Britain, like America, has a small but vocal contingent of conspiracy theorists, those who feel that the government is committed to an elaborate, ongoing scheme to hide the truth about UFOs. These documents, however, do not portray the desk guys as imperious Keepers of the Information; they show men who are every bit as eager for a hit as the theorists are. Further, they often reveal a similar degree of frustration at the lack of progress. “If at any stage in the future [UFOs] are shown to exist, then there is the potential for severe embarrassment,” wrote one disgruntled civil servant. “We can justifiably be asked how we could receive so many reports and ignore them.”
If the desk guys were guilty of anything, it was to succumb to the endless avalanche of frivolous or muddle-headed sightings, which bred a kind of bored detachment. Generally, the notations on the MoD’s standardized reports tend to be extremely terse. In one characteristic example, an object’s color is described as “quite yellow.” In another, it seems the investigator could barely bring himself to lift up his pen. Under the all-important category “Description,” he has written: “Just said UFO.”
You can sympathize with these people. Here they were doing what was supposed to be an important job, and they spent the majority of it poring over phrases like “A space vehicle oval in shape,” “An object that was military shaped,” “A big flying object, looked like a glider,” “Two objects that looked like stars,” “A dot in the sky that did not look like an airplane,” and “I was on my way to the petrol station as I had run out of cigarettes when I noticed the Light in the sky. It started to move in the direction of Hull.”
This final example points to a fundamental, possibly fatal problem for all UFO investigators. In a briefing written shortly before a 1979 House of Lords debate on the subject, an MoD staffer asked why alien life forms would even want to visit an “insignificant planet” circling an “uninteresting star.” This question becomes more pertinent still when alien life forms have journeyed across the void to lurk over the household of a Mrs. Woodward of Bexley Heath.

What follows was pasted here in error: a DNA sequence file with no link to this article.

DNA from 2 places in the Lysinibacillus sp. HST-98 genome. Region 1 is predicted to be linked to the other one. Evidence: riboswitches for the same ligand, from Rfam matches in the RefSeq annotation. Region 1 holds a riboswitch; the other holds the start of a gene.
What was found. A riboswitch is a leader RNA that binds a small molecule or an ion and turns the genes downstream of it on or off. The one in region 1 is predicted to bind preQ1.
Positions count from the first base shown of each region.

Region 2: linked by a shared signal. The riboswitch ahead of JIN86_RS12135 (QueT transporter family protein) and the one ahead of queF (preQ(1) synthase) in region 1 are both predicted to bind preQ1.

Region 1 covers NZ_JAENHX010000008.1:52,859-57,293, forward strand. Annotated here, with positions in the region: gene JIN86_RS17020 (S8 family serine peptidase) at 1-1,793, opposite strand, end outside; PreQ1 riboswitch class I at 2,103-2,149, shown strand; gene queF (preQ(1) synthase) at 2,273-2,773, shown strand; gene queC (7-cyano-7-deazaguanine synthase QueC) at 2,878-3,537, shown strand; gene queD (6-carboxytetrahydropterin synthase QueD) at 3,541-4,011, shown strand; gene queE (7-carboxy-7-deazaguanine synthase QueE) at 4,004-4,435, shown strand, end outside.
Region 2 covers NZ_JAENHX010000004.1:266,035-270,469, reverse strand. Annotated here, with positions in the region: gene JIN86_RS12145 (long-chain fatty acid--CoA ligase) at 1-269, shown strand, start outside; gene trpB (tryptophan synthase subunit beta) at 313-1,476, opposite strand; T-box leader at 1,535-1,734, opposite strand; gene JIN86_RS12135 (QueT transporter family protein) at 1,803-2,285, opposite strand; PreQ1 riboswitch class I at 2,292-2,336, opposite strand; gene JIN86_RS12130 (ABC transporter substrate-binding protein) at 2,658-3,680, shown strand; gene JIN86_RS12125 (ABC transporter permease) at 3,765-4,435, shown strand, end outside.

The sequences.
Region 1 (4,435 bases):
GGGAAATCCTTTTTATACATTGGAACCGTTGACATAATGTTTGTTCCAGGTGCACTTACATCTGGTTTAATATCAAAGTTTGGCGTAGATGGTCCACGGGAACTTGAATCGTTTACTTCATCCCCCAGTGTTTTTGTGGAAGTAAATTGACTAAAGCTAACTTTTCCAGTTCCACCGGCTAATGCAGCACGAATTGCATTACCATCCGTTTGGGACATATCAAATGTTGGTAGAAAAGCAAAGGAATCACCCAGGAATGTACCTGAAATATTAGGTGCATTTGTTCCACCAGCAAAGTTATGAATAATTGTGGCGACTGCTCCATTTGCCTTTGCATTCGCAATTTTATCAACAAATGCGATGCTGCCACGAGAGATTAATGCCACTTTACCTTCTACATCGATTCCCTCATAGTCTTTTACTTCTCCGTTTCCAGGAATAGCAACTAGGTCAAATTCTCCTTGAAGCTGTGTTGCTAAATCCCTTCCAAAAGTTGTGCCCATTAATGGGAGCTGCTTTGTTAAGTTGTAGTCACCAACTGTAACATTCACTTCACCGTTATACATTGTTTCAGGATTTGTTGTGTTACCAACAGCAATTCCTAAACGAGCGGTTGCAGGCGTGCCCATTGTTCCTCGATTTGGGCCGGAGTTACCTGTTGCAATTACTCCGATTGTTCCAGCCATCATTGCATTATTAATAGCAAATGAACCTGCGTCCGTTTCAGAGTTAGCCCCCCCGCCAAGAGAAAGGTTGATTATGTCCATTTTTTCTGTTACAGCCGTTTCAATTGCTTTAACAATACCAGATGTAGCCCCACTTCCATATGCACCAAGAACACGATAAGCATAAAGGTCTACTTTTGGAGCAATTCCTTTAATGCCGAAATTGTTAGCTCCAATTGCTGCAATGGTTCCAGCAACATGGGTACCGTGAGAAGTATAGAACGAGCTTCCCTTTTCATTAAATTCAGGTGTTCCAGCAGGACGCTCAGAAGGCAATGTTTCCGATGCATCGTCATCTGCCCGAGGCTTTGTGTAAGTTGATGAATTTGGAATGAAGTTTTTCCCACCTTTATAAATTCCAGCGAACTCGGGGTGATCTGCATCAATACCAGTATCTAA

The irony was not lost on the UFO Desk. “We’d have competitions to see who received the most bizarre and surreal letters,” says Pope. “We’d go to the archives trying to find good ones.” He adds, “People used to write funny comments in the margins, which is a real civil servant thing to do. I remember we had one guy saying he’d observed a UFO through his French windows and someone had written, ‘Snob.’”
The default mood at the desk, however, was grumpy. In 1998, an officer filed a report about a man driving in a car who’d claimed to have seen an ovular object a quarter of a mile in length, with three green windows eight feet apart (think about that). “He’d been drinking but did not sound drunk,” the officer wrote. “He changed his story a couple of times and repeated himself several times.” In response, somebody had pencilled in the margin: “A ‘reliable’ witness? Who ‘filtered’ this?”
The thing that really got the desk guys steaming were the believers, those who saw every bureaucratic shrug as a form of organized obfuscation. One of the more enduring controversies concerned alleged military activity around the site of some crop circles in southwest England, close to a place called Middle Wallop. The theorists had given the incident a name, “Operation Blackbird,” and over nearly two decades launched a barrage of queries and insinuations. In 2006, somebody sent the MoD what they said was video footage of the incident, and somebody on the desk snapped.
“Since the video is allegedly taken in the Wiltshire area, which is home to various military bases, it is entirely possible that individuals did see soldiers skulking in bushes,” an internal memo stated. “The leap that was made to it being part of an operation to study crop circles is probably in line with the logic of UFO buffs who believe that everyone takes their hobby as seriously as they do.”
Occasionally in these documents, you stumble across a moment where politics intrudes on the proceedings—and here the desk was forced to proceed with slightly more delicacy. When a member of Parliament named Bill Cash reported a sighting in 1988—complete with sketches of the “two perfect triangles” he’d seen zipping over his garden—an investigator responded politely that Cash had probably seen airplanes flying into Birmingham Airport, “which was exceptionally busy at the time.”
And the desk kept an eye on what other branches of the military establishment were saying, too. The documents included copies of correspondence between a freelance writer and the editor of RAF News, the magazine for the Royal Air Force. Responding to a story pitch from the writer—a withering rebuttal of a UFO conspiracy theorist—the editor wrote: “This UFOlogist is of course the Earl of Clancart....I feel our political masters would think it improper if the RAF News should be too rude about him.” So, the editor suggested, how about “letting the idiocy of the Earl’s ideas speak for themselves.”
It’s this sort of thing, most likely—the vast tracts of embarrassing detail—that kept the MoD from releasing these files until now. Which, for the UFOlogists, is the worst news of all. There are no secret sites contained in these documents, no brilliant subterfuge. As Pope points out, the diehards will say all the best stuff has been tucked away out of sight, but this particular theory doesn’t explain the stuff that is here. You cannot feign this sense of futility and frustration. Not over so many years.
“Despite what the conspiracy theorists claim, there was no coverup, we never did have an alien spaceship hidden away in a hangar,” says Pope. “It would be more exciting if this was the case, but it isn’t.”
Chris Wright is a writer and editor living in London.